Today we had somewhere in the high 70s to low 80s attending, I think. (6 rows of 14 chairs, a few empties, not many.) Proving David's ability to prep a choir in disparate chunks: after a short warmup, we launched into the first movement, and every single final "t" in "Magnificat" snapped out in perfect cadence. Yeah. Together, we sounded as crisp as the smaller Thursday night contingent (the last one I'd attended.)
And the sound is...awesome. I got goosebumps a couple of times. Add the trumpets and kettledrums and I'll probably have goosebumps every time we launch into a fast movement.
When Peter took over, he told us he wanted the opening movement 20% faster. Um...that's quite a bit faster, folks, and we were already faster than one of my two CDs of it (the slower, German one.) We are now up to his speed. He's not faster on everything--in fact, a couple of movements are a little slower than we've rehearsed. But the "Magnificat" is going to knock the audience back in their seats--that opening sequence, with the twiddly bits, is really tricky to sing at that speed, but we've got it. And it doesn't slow down (Peter yanked our chain a few times about that. ) They get a breather with a soloist, but I'll bet they're paying attention. (Of course they've had the orchestral intro by then.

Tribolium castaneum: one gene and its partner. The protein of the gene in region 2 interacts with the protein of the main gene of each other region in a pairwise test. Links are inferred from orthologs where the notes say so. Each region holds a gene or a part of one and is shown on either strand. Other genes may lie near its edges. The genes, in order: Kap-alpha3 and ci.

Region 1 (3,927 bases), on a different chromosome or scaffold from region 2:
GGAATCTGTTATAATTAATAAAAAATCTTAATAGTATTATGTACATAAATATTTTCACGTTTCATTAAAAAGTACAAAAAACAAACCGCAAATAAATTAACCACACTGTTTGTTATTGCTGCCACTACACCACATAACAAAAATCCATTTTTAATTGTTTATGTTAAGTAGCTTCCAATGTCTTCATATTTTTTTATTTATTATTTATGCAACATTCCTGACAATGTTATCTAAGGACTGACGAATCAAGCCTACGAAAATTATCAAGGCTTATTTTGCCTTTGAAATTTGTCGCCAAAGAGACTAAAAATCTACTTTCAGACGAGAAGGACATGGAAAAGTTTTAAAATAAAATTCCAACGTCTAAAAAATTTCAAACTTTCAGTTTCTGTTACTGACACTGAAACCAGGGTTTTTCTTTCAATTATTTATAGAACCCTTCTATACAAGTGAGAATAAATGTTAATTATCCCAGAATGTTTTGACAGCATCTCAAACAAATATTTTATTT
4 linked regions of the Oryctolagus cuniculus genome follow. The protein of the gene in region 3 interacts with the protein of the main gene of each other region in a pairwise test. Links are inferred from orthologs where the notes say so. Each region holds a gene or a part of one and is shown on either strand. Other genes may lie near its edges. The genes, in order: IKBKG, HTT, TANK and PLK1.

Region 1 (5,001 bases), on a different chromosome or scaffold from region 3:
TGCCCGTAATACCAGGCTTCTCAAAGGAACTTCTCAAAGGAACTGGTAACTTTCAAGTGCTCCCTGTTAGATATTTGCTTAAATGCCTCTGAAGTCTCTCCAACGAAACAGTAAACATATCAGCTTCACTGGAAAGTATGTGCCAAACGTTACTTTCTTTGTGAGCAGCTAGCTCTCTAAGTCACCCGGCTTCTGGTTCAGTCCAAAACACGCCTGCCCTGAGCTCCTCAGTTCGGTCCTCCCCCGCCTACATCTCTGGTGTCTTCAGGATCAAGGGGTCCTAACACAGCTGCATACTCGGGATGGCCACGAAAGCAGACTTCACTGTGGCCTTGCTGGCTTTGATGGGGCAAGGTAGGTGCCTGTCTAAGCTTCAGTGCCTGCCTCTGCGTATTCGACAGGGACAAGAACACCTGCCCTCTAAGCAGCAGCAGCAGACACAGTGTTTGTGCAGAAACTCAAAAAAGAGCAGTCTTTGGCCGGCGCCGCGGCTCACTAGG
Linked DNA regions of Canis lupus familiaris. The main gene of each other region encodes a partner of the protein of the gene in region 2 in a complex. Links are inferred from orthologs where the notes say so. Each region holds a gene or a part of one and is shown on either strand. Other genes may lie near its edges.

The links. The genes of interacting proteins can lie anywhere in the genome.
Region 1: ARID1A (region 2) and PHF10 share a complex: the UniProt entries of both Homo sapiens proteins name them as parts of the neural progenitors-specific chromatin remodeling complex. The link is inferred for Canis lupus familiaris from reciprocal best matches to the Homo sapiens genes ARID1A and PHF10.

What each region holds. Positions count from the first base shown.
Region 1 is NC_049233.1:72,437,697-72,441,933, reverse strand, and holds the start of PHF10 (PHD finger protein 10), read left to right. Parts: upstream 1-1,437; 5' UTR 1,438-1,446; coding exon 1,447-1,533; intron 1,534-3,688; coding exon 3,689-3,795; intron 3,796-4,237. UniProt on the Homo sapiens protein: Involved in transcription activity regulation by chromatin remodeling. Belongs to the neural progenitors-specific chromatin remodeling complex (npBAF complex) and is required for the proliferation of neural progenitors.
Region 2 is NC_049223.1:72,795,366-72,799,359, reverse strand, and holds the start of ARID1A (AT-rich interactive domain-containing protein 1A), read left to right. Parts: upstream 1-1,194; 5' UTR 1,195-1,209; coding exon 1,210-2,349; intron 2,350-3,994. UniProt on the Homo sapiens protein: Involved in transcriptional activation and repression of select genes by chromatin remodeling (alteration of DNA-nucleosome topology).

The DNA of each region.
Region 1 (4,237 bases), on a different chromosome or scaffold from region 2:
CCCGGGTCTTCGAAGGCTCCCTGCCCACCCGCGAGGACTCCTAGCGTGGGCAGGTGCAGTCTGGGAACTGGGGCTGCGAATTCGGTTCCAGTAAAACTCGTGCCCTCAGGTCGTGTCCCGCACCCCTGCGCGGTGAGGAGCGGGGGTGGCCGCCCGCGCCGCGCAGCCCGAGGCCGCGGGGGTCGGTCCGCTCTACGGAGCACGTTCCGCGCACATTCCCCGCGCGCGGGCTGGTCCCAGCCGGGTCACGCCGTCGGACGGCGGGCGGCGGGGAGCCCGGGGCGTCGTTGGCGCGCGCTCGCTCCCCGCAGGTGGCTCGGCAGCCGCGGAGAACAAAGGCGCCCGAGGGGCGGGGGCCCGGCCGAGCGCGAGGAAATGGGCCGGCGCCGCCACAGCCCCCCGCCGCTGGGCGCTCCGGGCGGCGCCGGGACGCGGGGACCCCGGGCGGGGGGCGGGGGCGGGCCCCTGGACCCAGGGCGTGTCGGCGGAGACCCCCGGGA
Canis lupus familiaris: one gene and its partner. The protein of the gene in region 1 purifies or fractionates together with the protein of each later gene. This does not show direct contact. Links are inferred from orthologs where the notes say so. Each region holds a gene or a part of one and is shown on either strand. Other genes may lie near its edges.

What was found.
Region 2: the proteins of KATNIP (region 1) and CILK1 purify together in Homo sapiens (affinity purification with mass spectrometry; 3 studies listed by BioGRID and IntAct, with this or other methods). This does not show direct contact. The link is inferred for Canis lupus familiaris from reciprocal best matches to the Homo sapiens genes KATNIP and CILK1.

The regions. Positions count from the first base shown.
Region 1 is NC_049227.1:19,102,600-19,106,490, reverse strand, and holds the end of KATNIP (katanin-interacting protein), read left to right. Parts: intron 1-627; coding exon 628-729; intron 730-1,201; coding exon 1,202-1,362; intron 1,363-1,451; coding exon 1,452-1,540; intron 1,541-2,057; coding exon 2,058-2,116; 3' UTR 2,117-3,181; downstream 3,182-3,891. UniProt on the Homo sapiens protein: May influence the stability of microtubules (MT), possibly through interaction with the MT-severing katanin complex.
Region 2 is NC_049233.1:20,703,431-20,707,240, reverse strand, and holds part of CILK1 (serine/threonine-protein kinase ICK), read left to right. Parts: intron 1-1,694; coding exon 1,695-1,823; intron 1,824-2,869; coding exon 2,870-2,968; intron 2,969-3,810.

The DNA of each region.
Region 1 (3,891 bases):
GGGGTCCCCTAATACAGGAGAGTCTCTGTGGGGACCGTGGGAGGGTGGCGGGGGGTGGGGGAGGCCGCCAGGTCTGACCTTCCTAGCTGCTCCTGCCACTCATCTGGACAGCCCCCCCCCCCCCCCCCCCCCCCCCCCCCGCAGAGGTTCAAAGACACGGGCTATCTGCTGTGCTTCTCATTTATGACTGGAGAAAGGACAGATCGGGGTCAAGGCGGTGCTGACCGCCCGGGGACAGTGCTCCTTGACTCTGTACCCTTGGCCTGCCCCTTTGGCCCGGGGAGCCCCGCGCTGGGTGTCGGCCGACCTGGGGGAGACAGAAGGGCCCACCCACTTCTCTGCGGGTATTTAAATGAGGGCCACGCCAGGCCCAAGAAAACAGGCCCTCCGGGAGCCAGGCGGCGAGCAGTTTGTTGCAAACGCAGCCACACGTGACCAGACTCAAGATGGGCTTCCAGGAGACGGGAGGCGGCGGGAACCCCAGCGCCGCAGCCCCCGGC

Peter's an excellent conductor, very crisp and clear about what he wants, both in his explanations, when he's talking, and in his gestures. And we could tell he was happy with us, happy with David's prep. We sang through every movement, sometimes parts of one five or six times, until he had made the adjustments he wanted, and then finished up with two more iterations of the opening movement at speed (David suggested that, to give us confidence at that speed.) We finished his part of the rehearsal in under 1.5 hours, which I thought remarkable. My voice feels it (which probably means I'm doing something wrong, in terms of voice production) but really--it's difficult music, fast and intricate in places, and loud in many places.